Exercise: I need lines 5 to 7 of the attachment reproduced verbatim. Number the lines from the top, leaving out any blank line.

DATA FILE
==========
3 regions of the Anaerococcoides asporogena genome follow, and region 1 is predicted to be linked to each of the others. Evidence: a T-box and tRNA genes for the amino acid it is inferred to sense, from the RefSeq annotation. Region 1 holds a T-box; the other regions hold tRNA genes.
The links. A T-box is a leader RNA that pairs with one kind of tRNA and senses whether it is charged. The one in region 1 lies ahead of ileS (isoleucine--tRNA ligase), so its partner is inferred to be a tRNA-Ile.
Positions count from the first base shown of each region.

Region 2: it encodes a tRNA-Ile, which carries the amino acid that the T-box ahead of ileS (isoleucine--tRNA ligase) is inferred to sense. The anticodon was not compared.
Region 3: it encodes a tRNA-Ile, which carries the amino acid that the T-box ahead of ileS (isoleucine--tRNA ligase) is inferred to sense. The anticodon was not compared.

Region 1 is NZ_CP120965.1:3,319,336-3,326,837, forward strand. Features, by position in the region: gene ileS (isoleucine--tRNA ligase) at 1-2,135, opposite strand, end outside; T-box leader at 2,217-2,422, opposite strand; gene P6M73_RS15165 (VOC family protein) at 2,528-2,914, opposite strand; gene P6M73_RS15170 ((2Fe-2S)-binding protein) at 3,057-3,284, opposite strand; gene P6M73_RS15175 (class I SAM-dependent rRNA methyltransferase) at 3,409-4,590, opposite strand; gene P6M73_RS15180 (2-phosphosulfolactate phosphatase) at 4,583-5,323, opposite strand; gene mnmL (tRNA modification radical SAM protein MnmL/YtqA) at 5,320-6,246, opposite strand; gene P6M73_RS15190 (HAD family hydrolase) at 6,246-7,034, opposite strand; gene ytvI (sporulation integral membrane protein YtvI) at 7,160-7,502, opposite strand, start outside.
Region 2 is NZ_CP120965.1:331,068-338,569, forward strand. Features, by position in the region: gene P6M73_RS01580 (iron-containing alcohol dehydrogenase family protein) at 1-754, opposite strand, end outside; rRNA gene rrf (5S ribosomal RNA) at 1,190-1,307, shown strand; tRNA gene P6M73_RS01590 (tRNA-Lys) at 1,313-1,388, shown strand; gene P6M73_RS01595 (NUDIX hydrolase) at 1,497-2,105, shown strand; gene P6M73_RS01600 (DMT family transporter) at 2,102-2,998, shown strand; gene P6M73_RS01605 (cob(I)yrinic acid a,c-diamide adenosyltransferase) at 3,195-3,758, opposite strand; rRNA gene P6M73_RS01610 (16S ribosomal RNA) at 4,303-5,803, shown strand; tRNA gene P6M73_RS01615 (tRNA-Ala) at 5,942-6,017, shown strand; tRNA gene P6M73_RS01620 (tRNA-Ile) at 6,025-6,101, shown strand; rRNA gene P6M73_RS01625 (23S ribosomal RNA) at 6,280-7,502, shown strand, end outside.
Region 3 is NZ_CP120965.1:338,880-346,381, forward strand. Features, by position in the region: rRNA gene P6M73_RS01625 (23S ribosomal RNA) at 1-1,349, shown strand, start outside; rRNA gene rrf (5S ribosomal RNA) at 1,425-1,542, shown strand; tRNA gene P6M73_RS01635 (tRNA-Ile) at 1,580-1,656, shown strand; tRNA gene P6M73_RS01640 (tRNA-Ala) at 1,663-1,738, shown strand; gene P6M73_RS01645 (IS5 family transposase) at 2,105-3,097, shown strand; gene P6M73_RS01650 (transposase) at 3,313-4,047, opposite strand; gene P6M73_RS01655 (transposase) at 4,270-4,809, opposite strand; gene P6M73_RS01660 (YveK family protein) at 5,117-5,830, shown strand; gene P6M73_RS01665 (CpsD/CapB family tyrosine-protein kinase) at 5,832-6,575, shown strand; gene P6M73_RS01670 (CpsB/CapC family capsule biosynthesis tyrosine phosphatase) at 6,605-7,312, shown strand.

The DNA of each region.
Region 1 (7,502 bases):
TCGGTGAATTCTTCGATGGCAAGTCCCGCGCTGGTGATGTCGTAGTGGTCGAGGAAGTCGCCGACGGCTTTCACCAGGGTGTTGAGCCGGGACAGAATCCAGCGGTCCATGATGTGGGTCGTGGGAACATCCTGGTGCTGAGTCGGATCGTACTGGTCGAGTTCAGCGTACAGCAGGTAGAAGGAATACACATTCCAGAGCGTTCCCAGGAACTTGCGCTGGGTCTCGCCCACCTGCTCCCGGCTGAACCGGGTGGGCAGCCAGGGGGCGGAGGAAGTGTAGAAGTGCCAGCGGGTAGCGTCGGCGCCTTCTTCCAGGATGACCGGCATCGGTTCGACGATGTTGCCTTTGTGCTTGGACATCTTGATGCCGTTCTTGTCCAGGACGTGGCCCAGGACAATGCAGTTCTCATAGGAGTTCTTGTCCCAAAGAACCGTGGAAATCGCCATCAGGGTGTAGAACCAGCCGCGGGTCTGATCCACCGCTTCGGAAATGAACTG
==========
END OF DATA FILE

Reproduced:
Region 3: it encodes a tRNA-Ile, which carries the amino acid that the T-box ahead of ileS (isoleucine--tRNA ligase) is inferred to sense. The anticodon was not compared.

Region 1 is NZ_CP120965.1:3,319,336-3,326,837, forward strand. Features, by position in the region: gene ileS (isoleucine--tRNA ligase) at 1-2,135, opposite strand, end outside; T-box leader at 2,217-2,422, opposite strand; gene P6M73_RS15165 (VOC family protein) at 2,528-2,914, opposite strand; gene P6M73_RS15170 ((2Fe-2S)-binding protein) at 3,057-3,284, opposite strand; gene P6M73_RS15175 (class I SAM-dependent rRNA methyltransferase) at 3,409-4,590, opposite strand; gene P6M73_RS15180 (2-phosphosulfolactate phosphatase) at 4,583-5,323, opposite strand; gene mnmL (tRNA modification radical SAM protein MnmL/YtqA) at 5,320-6,246, opposite strand; gene P6M73_RS15190 (HAD family hydrolase) at 6,246-7,034, opposite strand; gene ytvI (sporulation integral membrane protein YtvI) at 7,160-7,502, opposite strand, start outside.
Region 2 is NZ_CP120965.1:331,068-338,569, forward strand. Features, by position in the region: gene P6M73_RS01580 (iron-containing alcohol dehydrogenase family protein) at 1-754, opposite strand, end outside; rRNA gene rrf (5S ribosomal RNA) at 1,190-1,307, shown strand; tRNA gene P6M73_RS01590 (tRNA-Lys) at 1,313-1,388, shown strand; gene P6M73_RS01595 (NUDIX hydrolase) at 1,497-2,105, shown strand; gene P6M73_RS01600 (DMT family transporter) at 2,102-2,998, shown strand; gene P6M73_RS01605 (cob(I)yrinic acid a,c-diamide adenosyltransferase) at 3,195-3,758, opposite strand; rRNA gene P6M73_RS01610 (16S ribosomal RNA) at 4,303-5,803, shown strand; tRNA gene P6M73_RS01615 (tRNA-Ala) at 5,942-6,017, shown strand; tRNA gene P6M73_RS01620 (tRNA-Ile) at 6,025-6,101, shown strand; rRNA gene P6M73_RS01625 (23S ribosomal RNA) at 6,280-7,502, shown strand, end outside.